And I have slowly begun purchasing books by AA authors myself, not many yet, but I’ve started.
    I think change can happen. It may seen just a pebble now and then, but pebbles create ripples and hopefully things can go from there. I think the internet and the romance community can make a difference – it has with me.

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  • Anonymous
    March 12
    4:08 pm

    It takes an angry person to get people to think sometimes.

    A lot were angry when they were fighting tooth and nail for civil rights–and things changed for once.

    I’m not really comparing this situation except in a tiny, shadowy way, but remember that MLK didn’t put our feelings foremost. For many, the things he said were very hard to hear.

    Now that he’s lauded, we forget how many whites vilified and hated him for speaking out back then. His name was a bad word in many households, including my parents. They thought he was a bad N-word, and nothing but an angry rabble-raiser causing trouble.

    He paid a high price (remember all the federal investigations against him and how often he was jailed?) But that’s what it took.

    Few want to pay the price now, and that’s why I think change is hard coming.

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  • Ann Christopher
    March 12
    5:11 pm

    Hi, Karen and Lynn–

    First time commenter here. 🙂

    Great interview dealing with a complex and difficult topic.

    I don’t like the separate shelving system in some bookstores. To me, a romance book should be in the romance section, and a biography should be in with the biographies. Why put a mystery and a biography on the shelf together just because they were both written by black authors? That seems illogical to me.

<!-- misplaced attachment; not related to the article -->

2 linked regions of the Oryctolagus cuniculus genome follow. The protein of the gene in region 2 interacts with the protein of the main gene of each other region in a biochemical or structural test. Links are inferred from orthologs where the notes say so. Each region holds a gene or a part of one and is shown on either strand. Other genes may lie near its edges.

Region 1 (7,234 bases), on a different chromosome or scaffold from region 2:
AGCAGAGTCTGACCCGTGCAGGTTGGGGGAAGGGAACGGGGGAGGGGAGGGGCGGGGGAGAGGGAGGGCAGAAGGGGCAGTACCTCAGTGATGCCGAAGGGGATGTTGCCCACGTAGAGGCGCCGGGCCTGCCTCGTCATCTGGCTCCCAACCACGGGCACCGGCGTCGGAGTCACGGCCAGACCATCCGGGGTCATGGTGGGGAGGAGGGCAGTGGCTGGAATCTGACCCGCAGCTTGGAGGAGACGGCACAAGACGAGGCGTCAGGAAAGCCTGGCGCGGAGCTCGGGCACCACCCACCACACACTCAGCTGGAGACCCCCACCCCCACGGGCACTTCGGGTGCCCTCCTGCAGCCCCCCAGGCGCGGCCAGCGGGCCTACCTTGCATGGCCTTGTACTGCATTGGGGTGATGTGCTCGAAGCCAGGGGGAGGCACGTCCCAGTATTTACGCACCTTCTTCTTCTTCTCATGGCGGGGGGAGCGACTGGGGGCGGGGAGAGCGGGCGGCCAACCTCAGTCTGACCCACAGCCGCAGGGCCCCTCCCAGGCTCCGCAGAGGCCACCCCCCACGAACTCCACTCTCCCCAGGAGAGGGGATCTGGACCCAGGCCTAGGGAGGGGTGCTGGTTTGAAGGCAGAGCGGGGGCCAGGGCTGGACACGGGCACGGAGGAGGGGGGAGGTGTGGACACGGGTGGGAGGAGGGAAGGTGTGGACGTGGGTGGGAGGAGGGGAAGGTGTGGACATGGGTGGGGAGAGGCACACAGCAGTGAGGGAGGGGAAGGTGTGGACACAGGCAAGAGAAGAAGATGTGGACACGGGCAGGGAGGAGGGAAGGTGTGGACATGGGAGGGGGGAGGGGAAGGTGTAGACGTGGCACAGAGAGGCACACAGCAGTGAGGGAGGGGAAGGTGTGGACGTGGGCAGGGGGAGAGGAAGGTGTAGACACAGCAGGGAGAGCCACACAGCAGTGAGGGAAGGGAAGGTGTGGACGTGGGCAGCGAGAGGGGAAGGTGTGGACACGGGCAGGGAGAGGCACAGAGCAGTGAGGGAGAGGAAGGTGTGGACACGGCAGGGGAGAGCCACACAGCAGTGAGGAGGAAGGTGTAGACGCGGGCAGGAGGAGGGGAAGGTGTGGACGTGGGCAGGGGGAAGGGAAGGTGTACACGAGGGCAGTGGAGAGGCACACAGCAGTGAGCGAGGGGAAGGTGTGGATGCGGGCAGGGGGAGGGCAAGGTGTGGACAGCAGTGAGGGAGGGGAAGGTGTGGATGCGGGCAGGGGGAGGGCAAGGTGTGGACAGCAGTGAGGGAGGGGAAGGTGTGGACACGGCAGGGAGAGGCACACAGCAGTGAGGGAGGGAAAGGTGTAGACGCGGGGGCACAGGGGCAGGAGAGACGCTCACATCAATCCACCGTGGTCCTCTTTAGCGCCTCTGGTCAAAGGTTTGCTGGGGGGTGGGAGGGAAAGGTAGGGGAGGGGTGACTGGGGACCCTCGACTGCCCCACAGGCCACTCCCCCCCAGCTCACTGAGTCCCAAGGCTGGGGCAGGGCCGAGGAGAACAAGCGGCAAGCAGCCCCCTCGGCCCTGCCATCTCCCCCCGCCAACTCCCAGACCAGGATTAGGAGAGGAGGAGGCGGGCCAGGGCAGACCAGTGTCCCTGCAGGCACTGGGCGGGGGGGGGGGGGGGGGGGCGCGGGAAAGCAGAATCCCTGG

There was a discussion about this issue over at ROMANCE BUY THE BLOG the other week. Some of the commenters raised the issue of dialogue/dialect/feeling like they don’t belong to some club when they read AA books. But of course a given AA romance may not be for everyone any more than a given non-AA romance is for everyone.

    And not all AA books have characters that speak in “slang” any more than all non-AA books have characters that speak in Scottish brogues.

    I’m a member of the Borders Rewards program, and the other day they sent me this extensive e-mail survey dealing with AA books/issues. I have no idea why they sent it to me (maybe they sent it to everyone) but I encourage people to look for it and answer it if it comes…

    There’s a lot to think/talk about with this topic, definitely.

    Ann

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  • Rosie
    March 12
    7:10 pm

    This is not even conscious, it’s just so ingrained that most whites didn’t even notice the lack of AA people in romance books, or any other fiction, or movies, or television. See, this is “normal” for them.

    I didn’t realize…and I’m an avid reader. Thank God for the internet because I’ve gotten aware of issues like this and I think it’s important for everyone particularly someone who loves books.